According to the most recent data from the U.S. National Health and Nutrition Examination Survey, 11 million American men are infected with oral human papillomavirus (HPV), which can lead to cancers of the head, neck and throat.
That equates to 1 in 9 U.S. males aged 18 to 69. And infection is most likely for those who have had multiple oral sexual partners, are gay or bisexual, or who also have genital HPV infection, a team of U.S. researchers found.
HPV is the most common sexually transmitted infection (STI). HPV is a different virus than HIV and HSV (herpes). 79 million Americans, most in their late teens and early 20s, are infected with HPV. There are many different types of HPV. Some types can cause health problems including genital warts and cancers. But there are vaccines that can stop these health problems from happening.
How is HPV spread?
You can get HPV by having vaginal, anal, or oral sex with someone who has the virus. It is most commonly spread during vaginal or anal sex. HPV can be passed even when an infected person has no signs or symptoms.
Anyone who is sexually active can get HPV, even if you have had sex with only one person. You also can develop symptoms years after you have sex with someone who is infected. This makes it hard to know when you first became infected.
In most cases, HPV goes away on its own and does not cause any health problems. But when HPV does not go away, it can cause health problems like genital warts and cancer.
The most common cancer caused by the sexually transmitted virus is oropharyngeal squamous cell carcinoma, a head and neck cancer that’s far more common in men than women, according to the study.
While it is somewhat rare for men to contract oral oncologic human papillomavirus (HPV) infections, there are four types of men who are most susceptible to infection.
HPV16 is associated with the growing increase of oropharyngeal cancer in the world, most notably in the U.S., Sweden, and Australia, where it causes more than 50% of cases, noted the international team of researchers.
However, prevalent oral HPV16 infection is rare and occurs in only 1% of cancer-free people. In recent studies of oral HPV infections in the U.S., such infections occurred three times more in men than women, similar to the gender ratio for oropharyngeal cancer.
Persistent oral HPV16 infection might be a precursor to oropharyngeal cancer, similar to how persistent cervical HPV infections can lead to cervical cancer, the study authors noted.
Types of Women at Risk
The HPV infection tends to lasts longer in college-aged black women than whites, possibly setting them up for a higher risk of cervical cancer, according to a new study.
The researchers also found that black women are 70 percent more likely to have an abnormal Pap test — the screening for cervical cancer — than their white counterparts. Human papillomavirus, or HPV, which is a sexually transmitted infection, can cause genital warts and is responsible for many cases of cervical cancer.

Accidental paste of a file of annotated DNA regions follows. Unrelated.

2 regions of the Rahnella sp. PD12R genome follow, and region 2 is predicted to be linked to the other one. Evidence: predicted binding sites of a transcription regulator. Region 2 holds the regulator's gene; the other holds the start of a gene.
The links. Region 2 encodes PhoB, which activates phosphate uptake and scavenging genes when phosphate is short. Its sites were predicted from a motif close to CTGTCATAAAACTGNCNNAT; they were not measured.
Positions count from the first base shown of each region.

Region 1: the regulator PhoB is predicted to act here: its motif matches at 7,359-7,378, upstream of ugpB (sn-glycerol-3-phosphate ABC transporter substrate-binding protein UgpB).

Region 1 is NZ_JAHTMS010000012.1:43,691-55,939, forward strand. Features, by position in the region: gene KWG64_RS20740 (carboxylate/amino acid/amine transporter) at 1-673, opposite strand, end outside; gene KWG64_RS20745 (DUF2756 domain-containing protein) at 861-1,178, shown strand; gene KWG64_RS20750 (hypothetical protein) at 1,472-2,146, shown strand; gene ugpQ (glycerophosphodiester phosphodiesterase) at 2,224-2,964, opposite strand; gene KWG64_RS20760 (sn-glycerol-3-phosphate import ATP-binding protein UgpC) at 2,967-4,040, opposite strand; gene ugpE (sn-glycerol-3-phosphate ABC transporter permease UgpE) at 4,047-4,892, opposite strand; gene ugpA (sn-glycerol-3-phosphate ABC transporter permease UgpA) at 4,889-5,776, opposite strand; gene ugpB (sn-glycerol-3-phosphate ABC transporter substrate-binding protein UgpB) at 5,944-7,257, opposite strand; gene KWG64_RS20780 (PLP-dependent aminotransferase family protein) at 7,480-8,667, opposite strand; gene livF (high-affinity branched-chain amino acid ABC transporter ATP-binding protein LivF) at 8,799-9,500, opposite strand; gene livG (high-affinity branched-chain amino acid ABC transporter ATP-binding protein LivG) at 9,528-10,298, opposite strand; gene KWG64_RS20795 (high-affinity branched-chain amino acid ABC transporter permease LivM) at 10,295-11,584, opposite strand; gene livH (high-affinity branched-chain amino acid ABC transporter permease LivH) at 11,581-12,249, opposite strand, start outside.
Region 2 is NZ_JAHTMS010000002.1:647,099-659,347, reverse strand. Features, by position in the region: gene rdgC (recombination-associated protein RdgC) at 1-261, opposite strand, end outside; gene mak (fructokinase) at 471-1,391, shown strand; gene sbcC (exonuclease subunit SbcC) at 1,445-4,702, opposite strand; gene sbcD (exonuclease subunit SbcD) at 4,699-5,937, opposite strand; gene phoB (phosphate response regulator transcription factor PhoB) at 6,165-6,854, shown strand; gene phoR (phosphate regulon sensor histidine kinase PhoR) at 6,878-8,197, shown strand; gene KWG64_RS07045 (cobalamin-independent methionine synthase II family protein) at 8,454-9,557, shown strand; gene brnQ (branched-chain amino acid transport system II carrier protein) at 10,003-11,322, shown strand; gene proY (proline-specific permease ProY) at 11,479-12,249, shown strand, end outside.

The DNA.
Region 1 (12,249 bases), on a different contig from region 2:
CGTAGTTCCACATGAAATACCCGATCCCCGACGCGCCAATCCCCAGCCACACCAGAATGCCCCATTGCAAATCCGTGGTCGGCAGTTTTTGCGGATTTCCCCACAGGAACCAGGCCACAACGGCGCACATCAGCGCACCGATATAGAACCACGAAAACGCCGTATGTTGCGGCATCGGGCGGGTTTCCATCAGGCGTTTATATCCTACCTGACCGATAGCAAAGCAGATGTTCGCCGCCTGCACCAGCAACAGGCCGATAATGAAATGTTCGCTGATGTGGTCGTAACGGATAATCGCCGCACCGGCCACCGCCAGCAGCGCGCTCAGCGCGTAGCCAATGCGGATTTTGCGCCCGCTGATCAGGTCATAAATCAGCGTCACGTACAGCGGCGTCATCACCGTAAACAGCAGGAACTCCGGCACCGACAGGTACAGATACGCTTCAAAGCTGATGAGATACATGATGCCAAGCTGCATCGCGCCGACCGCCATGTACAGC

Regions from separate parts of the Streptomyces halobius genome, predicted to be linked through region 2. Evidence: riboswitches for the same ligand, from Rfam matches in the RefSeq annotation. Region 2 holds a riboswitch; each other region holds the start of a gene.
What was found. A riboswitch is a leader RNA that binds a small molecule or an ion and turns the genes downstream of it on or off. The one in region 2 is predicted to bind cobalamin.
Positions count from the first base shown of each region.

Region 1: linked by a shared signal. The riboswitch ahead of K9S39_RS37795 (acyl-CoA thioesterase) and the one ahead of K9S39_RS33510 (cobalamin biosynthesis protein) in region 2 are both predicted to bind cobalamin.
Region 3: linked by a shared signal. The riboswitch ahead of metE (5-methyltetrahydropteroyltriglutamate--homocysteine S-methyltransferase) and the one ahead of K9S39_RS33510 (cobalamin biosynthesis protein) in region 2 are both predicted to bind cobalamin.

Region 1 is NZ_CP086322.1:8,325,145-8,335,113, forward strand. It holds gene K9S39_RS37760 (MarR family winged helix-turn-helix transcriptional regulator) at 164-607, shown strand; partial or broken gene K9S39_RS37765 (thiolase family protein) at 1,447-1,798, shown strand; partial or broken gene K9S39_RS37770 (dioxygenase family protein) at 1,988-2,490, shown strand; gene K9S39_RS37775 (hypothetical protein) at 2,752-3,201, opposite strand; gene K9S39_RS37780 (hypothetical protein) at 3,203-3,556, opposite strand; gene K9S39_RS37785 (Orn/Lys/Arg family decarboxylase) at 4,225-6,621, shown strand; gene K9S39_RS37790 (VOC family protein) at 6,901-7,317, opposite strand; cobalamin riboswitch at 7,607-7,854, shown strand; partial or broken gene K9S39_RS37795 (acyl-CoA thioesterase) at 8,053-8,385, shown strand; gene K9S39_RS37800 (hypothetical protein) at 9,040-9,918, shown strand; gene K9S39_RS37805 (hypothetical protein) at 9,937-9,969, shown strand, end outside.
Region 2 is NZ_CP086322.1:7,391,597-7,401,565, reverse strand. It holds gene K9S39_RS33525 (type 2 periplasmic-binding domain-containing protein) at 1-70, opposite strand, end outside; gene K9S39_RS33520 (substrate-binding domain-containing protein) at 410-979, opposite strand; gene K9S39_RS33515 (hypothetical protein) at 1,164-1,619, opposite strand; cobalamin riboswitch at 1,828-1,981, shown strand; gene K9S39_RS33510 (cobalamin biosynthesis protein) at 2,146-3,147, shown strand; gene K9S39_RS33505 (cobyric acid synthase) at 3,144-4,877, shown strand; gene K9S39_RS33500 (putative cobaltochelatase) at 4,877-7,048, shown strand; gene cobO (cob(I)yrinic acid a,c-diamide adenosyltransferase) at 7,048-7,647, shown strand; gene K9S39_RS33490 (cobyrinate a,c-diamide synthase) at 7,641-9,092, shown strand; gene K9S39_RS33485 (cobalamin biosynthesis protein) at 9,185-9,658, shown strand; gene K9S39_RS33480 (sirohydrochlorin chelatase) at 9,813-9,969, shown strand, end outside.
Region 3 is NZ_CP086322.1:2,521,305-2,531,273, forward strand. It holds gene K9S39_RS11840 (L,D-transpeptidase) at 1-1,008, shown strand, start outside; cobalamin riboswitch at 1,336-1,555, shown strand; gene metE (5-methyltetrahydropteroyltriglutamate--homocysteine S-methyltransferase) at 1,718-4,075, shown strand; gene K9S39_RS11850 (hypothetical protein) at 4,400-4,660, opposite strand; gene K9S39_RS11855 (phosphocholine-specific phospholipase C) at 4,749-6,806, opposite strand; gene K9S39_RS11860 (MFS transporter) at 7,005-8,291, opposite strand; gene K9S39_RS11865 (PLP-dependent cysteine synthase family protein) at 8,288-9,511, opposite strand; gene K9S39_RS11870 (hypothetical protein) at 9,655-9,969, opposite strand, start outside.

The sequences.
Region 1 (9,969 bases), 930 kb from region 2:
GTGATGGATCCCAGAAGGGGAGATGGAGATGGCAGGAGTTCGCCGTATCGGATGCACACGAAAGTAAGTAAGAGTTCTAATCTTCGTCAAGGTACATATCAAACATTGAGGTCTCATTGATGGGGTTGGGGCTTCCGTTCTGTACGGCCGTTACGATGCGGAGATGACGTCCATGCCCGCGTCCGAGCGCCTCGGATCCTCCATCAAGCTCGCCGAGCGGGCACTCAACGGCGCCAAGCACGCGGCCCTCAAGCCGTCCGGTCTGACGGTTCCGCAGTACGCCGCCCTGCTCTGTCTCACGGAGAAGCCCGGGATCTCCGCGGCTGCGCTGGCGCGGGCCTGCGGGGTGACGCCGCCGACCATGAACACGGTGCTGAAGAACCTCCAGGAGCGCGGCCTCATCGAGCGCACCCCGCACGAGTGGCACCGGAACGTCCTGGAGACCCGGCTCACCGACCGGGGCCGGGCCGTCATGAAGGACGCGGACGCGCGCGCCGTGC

“African American women are more likely to have a persistent high-risk HPV infection,” said study author Kim Creek, vice-chair and professor of pharmaceutical and biomedical sciences at South Carolina College of Pharmacy, in Charleston.
Women who get HPV are likely women who:
1.)Have sex – Any type of sex can lead to infection, whether that’s vaginal, oral, or anal sex.
2.) Have skin-to-skin contact with an infected person – It’s also possible to get it from skin-to-skin contact with the part of your partner’s body that’s infected, or from shared sex toys.
3.) Have many unprotected sex encounters – You’re more at risk for getting HPV if you have unprotected sex, or sex with multiple partners. But even if you’ve only been with one person, you can still get it if your partner has been with someone else.
One woman asked this very important question when it comes to HPV:
“I’ve been in a relationship for a year, and just found out I have HPV—and my man told me he was clean. Is he a cheater and a liar?”
HPV is not a sign that your man’s got someone on the side or is keeping you in the dark. There are a few reasons you can be diagnosed with it while you’re in a monogamous, honest relationship.
One is that HPV can linger in the body for years before it’s diagnosed. You could have gotten it from a previous partner, but it’s only just started to make an appearance, or vice versa.
There is no reliable test for men. Your partner may show you a clean STI panel, but he could still have HPV and not even know it.
The Types Of Men Most At Risk
According to a recent major study, 1.) single men and 2.)smokers face higher risks of developing HPV-driven oropharyngeal cancer. 3.)Bisexual, college-educated men also showed an increased risk of acquiring oral HPV infections.
The rates were also significantly higher for the men who were divorced, separated, or widowed than in those who were married or cohabiting.
However, men who had had 20 or more sexual partners did not have a significantly increased risk of acquiring any oral HPV infections, the study authors noted. Marital status seems to be more predictive of oral HPV acquisition than does lifetime number of sexual partners.
The researchers also found that oral sex and alcohol consumption were not significantly associated with oral HPV infections.
Impact Of Smoking
Although epidemiological data suggest that tobacco use is the main cause of head and neck cancers overall, it is not a strong risk factor for HPV-driven oropharyngeal cancer, according to researchers.
However, cigarette smoking was significantly associated with the acquisition of oral HPV in healthy men. And the risk of…